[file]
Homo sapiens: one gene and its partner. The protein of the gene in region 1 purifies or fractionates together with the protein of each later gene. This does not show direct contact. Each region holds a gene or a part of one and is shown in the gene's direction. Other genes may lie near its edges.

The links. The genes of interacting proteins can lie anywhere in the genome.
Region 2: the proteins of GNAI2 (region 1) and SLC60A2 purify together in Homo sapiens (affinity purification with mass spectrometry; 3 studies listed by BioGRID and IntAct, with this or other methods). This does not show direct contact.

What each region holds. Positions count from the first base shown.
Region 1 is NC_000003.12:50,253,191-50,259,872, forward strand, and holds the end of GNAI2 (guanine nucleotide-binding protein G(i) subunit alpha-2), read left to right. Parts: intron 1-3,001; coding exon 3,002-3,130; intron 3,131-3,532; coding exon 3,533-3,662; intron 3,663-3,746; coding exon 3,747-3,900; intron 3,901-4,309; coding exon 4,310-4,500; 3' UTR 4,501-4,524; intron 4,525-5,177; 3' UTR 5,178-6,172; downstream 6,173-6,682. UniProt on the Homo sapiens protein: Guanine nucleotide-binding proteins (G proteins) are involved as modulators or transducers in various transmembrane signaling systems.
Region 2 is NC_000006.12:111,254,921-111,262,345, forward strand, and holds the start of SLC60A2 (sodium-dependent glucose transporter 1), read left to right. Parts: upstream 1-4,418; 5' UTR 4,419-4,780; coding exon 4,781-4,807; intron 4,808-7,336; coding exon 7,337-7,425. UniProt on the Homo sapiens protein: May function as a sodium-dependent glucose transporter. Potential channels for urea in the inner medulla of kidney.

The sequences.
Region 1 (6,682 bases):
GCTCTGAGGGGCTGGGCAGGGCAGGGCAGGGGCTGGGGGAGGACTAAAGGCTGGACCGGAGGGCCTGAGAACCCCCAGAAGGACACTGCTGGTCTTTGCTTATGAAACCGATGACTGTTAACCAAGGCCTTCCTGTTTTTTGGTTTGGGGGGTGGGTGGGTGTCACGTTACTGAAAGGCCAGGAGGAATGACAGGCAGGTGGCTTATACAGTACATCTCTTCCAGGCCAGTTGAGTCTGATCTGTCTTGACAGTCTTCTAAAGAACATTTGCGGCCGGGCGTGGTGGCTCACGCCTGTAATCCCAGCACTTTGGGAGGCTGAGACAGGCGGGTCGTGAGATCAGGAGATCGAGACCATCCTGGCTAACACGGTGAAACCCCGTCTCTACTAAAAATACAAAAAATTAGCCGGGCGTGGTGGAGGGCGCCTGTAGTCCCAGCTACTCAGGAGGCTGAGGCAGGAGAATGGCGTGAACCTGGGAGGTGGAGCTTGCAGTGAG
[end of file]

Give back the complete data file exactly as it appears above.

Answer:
Homo sapiens: one gene and its partner. The protein of the gene in region 1 purifies or fractionates together with the protein of each later gene. This does not show direct contact. Each region holds a gene or a part of one and is shown in the gene's direction. Other genes may lie near its edges.

The links. The genes of interacting proteins can lie anywhere in the genome.
Region 2: the proteins of GNAI2 (region 1) and SLC60A2 purify together in Homo sapiens (affinity purification with mass spectrometry; 3 studies listed by BioGRID and IntAct, with this or other methods). This does not show direct contact.

What each region holds. Positions count from the first base shown.
Region 1 is NC_000003.12:50,253,191-50,259,872, forward strand, and holds the end of GNAI2 (guanine nucleotide-binding protein G(i) subunit alpha-2), read left to right. Parts: intron 1-3,001; coding exon 3,002-3,130; intron 3,131-3,532; coding exon 3,533-3,662; intron 3,663-3,746; coding exon 3,747-3,900; intron 3,901-4,309; coding exon 4,310-4,500; 3' UTR 4,501-4,524; intron 4,525-5,177; 3' UTR 5,178-6,172; downstream 6,173-6,682. UniProt on the Homo sapiens protein: Guanine nucleotide-binding proteins (G proteins) are involved as modulators or transducers in various transmembrane signaling systems.
Region 2 is NC_000006.12:111,254,921-111,262,345, forward strand, and holds the start of SLC60A2 (sodium-dependent glucose transporter 1), read left to right. Parts: upstream 1-4,418; 5' UTR 4,419-4,780; coding exon 4,781-4,807; intron 4,808-7,336; coding exon 7,337-7,425. UniProt on the Homo sapiens protein: May function as a sodium-dependent glucose transporter. Potential channels for urea in the inner medulla of kidney.

The sequences.
Region 1 (6,682 bases):
GCTCTGAGGGGCTGGGCAGGGCAGGGCAGGGGCTGGGGGAGGACTAAAGGCTGGACCGGAGGGCCTGAGAACCCCCAGAAGGACACTGCTGGTCTTTGCTTATGAAACCGATGACTGTTAACCAAGGCCTTCCTGTTTTTTGGTTTGGGGGGTGGGTGGGTGTCACGTTACTGAAAGGCCAGGAGGAATGACAGGCAGGTGGCTTATACAGTACATCTCTTCCAGGCCAGTTGAGTCTGATCTGTCTTGACAGTCTTCTAAAGAACATTTGCGGCCGGGCGTGGTGGCTCACGCCTGTAATCCCAGCACTTTGGGAGGCTGAGACAGGCGGGTCGTGAGATCAGGAGATCGAGACCATCCTGGCTAACACGGTGAAACCCCGTCTCTACTAAAAATACAAAAAATTAGCCGGGCGTGGTGGAGGGCGCCTGTAGTCCCAGCTACTCAGGAGGCTGAGGCAGGAGAATGGCGTGAACCTGGGAGGTGGAGCTTGCAGTGAG